And it’s not just the Cybersecurity and Cyber Resilience Acts that are moving along: a consultation process for “Tranche 2” of the EU’s DORA technical standards is expected in the coming months, Member States are continuing to work to implement NIS 2 by the October 2024 deadline, and discussions on the EU Cybersecurity Scheme for Cloud Services are ongoing, all of which sets up 2024 to be yet another busy year for cybersecurity regulation in Europe.


Covington’s Privacy and Cybersecurity Practice regularly advises on cybersecurity issues across Europe, including NIS 2 and DORA. If you have any questions about how the raft of new European cyber regulations will affect your business, or about developments in the cybersecurity space more broadly, our team would be happy to discuss.

Photo of Mark Young Mark Young

Mark Young, an experienced tech regulatory lawyer, advises major global companies on their most challenging data privacy compliance matters and investigations.

Mark also leads on EMEA cybersecurity matters at the firm. He advises on evolving cyber-related regulations, and helps clients respond to…

Mark Young, an experienced tech regulatory lawyer, advises major global companies on their most challenging data privacy compliance matters and investigations.

Mark also leads on EMEA cybersecurity matters at the firm. He advises on evolving cyber-related regulations, and helps clients respond to incidents, including personal data breaches, IP and trade secret theft, ransomware, insider threats, and state-sponsored attacks.

Mark has been recognized in Chambers UK for several years as “a trusted adviser – practical, results-oriented and an expert in the field;” “fast, thorough and responsive;” “extremely pragmatic in advice on risk;” and having “great insight into the regulators.”

Drawing on over 15 years of experience advising global companies on a variety of tech regulatory matters, Mark specializes in:

  • Advising on potential exposure under GDPR and international data privacy laws in relation to innovative products and services that involve cutting-edge technology (e.g., AI, biometric data, Internet-enabled devices, etc.).
  • Providing practical guidance on novel uses of personal data, responding to individuals exercising rights, and data transfers, including advising on Binding Corporate Rules (BCRs) and compliance challenges following Brexit and Schrems II.
    Helping clients respond to investigations by data protection regulators in the UK, EU and globally, and advising on potential follow-on litigation risks.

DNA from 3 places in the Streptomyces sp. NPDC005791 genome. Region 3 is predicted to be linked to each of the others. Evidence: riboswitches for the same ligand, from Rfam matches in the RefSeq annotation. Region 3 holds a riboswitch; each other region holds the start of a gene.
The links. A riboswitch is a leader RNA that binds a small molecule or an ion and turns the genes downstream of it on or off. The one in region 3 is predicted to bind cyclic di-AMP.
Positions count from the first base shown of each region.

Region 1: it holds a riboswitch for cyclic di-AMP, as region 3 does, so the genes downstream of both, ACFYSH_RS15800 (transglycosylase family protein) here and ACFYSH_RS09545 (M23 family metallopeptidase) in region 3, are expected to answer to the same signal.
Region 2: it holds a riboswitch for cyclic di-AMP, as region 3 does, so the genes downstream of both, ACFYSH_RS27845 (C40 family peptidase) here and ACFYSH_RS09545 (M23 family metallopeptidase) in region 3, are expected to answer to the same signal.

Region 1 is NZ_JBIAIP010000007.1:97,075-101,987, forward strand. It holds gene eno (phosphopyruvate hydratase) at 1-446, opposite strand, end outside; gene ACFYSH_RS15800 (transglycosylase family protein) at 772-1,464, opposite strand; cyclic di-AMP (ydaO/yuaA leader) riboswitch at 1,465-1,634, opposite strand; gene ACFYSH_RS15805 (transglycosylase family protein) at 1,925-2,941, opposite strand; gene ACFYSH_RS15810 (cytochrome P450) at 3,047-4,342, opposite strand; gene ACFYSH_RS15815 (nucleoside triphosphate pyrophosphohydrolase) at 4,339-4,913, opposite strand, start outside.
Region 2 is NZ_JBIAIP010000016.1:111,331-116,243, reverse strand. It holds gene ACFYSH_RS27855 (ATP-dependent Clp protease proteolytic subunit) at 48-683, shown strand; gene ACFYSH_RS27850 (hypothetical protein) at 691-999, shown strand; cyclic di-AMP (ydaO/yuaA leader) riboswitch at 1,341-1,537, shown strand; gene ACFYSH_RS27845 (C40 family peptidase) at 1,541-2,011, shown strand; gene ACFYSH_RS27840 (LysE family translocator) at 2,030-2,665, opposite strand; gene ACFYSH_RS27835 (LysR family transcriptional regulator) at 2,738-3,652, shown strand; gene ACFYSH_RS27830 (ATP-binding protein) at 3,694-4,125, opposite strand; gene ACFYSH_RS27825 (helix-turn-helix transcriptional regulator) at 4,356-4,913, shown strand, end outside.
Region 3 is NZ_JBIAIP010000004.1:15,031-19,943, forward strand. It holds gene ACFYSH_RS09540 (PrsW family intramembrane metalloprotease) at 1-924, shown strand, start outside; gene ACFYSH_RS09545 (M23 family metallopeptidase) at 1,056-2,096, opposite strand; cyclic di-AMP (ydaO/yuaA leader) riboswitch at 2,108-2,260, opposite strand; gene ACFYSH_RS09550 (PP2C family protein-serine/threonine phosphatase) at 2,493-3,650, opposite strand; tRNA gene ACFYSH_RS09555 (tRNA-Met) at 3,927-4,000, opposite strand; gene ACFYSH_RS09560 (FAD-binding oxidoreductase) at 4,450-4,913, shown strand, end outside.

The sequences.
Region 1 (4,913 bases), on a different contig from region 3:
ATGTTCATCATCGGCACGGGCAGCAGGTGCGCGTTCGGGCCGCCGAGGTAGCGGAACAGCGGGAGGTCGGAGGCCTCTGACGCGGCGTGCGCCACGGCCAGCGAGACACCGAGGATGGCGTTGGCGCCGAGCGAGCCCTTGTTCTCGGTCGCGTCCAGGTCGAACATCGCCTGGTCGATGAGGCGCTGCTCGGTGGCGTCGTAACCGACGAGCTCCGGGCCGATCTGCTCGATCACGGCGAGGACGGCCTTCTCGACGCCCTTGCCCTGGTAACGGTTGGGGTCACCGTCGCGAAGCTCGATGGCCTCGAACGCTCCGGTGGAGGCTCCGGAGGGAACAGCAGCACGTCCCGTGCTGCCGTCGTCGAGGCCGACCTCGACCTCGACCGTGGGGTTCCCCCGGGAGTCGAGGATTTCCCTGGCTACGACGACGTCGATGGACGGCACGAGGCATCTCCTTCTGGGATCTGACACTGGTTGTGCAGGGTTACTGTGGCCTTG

• GDPR and international data privacy compliance for life sciences companies in relation to:
    clinical trials and pharmacovigilance;

    • digital health products and services; and
    • marketing programs.
    • International conflict of law issues relating to white collar investigations and data privacy compliance.
  • Cybersecurity issues, including:
    • best practices to protect business-critical information and comply with national and sector-specific regulation;
      preparing for and responding to cyber-based attacks and internal threats to networks and information, including training for board members;
    • supervising technical investigations; advising on PR, engagement with law enforcement and government agencies, notification obligations and other legal risks; and representing clients before regulators around the world; and
    • advising on emerging regulations, including during the legislative process.
  • Advising clients on risks and potential liabilities in relation to corporate transactions, especially involving companies that process significant volumes of personal data (e.g., in the adtech, digital identity/anti-fraud, and social network sectors.)
  • Providing strategic advice and advocacy on a range of EU technology law reform issues including data privacy, cybersecurity, ecommerce, eID and trust services, and software-related proposals.
  • Representing clients in connection with references to the Court of Justice of the EU.
Photo of Aleksander Aleksiev Aleksander Aleksiev

Aleksander advises clients on legal problems associated with data protection, cybersecurity, and new technologies. He holds degrees in both law and computer engineering which he combines to provide advice that is both legally sound and technologically pragmatic.

Aleksander has advised companies, governments, and…

Aleksander advises clients on legal problems associated with data protection, cybersecurity, and new technologies. He holds degrees in both law and computer engineering which he combines to provide advice that is both legally sound and technologically pragmatic.